About our GLUTEN-FREE Vitamin E (d-alpha Tocopherol)

We receive many questions about Vitamin E in our products especially from people that are worried about gluten allergies. Since most of our products contain Vitamin E we want to provide some clarifications and assure consumers that our products ARE GLUTEN-FREE even though they contain Vitamin E.

Vitamin E (INCI: Tocopherol) used in our personal care products and cosmetics is produced from Soy bean oil and it has the following constituents: 67% - 87% D-Alpha-Tocopherol and 13% - 33% refined GMO-free soybean oil.

Vitamin E can be synthetic or naturally derived. Synthetic vitamin E has a “dl” in front of the name, such as dl-alpha tocopherol. Natural forms of vitamin E have a “d” in front of them, such as d-alpha tocopherol, d-alpha tocopherol acid succinate, and d-alpha tocopherol acetate.

Most Vitamin E (d-alpha tocopherol) in North America is derived from soybean oil even though d-alpha tocopherol can be derived from other oils, including wheat germ oil. This has caused many of those concerned about gluten allergies to be concerned that d-alpha tocopherol may contain gluten.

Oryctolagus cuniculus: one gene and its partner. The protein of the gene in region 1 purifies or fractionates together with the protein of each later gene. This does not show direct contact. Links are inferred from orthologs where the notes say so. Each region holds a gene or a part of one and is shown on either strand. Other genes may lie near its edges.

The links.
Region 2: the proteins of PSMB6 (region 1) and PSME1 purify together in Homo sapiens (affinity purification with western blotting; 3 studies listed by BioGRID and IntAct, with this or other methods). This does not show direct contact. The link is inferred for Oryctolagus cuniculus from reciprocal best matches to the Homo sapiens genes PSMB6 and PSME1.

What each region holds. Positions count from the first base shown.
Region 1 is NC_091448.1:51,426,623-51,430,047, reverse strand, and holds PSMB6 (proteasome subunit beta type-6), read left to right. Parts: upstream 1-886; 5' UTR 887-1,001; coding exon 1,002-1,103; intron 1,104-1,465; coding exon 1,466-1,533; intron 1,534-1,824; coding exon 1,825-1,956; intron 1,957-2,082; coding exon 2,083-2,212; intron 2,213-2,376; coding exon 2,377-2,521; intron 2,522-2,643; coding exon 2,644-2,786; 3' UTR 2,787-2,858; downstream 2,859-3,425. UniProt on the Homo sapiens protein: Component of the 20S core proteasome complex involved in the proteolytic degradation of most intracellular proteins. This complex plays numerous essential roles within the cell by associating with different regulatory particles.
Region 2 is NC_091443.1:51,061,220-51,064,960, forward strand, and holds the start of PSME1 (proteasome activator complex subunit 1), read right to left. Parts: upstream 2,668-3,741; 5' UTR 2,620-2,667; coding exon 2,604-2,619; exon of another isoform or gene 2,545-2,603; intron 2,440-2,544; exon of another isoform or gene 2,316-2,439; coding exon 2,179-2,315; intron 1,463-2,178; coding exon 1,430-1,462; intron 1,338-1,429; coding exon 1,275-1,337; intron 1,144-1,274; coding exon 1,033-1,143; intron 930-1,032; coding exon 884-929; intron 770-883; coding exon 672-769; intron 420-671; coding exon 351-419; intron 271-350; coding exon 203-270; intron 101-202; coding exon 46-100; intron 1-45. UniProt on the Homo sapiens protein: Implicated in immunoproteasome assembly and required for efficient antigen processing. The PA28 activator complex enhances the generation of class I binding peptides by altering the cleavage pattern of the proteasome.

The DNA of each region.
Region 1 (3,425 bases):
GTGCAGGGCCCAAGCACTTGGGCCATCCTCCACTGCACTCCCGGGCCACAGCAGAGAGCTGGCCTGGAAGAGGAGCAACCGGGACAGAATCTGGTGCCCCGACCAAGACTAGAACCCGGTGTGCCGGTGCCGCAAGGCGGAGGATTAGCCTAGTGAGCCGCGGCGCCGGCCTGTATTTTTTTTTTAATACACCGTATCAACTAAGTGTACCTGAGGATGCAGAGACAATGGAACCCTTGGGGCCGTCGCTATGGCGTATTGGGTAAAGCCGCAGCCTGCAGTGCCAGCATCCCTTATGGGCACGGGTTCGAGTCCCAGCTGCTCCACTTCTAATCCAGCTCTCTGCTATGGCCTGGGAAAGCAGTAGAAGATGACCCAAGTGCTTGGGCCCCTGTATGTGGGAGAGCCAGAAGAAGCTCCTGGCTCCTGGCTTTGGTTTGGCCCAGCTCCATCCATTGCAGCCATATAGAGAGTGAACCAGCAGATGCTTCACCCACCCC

We have to understand how vegetable oils are produced and remember that in modern world all oils are mass-manufactured, meaning they’re highly processed through use of solvents, extraction, distillative neutralization, purification and separation to ensure that no protein remains in the final product. So even if vitamin E was extracted from wheat germ oil the possibility of having any wheat protein left in the oil and carried over into making of d-alpha tocopherol is likely non-existent.

Even if we would assume that unrefined wheat germ oil is the source of vitamin E, the amount of protein in an ingredient that is extracted from oil is very low. Furthermore, the amount of vitamin E added to a personal care product is likely low and the amount of a non-food item (e.g. facial cream) you are likely to ingest even lower.

European Food Safety Authority has permanently exempted d-alpha tocopherol derived from soy bean oil (which is what we use) from allergen labeling.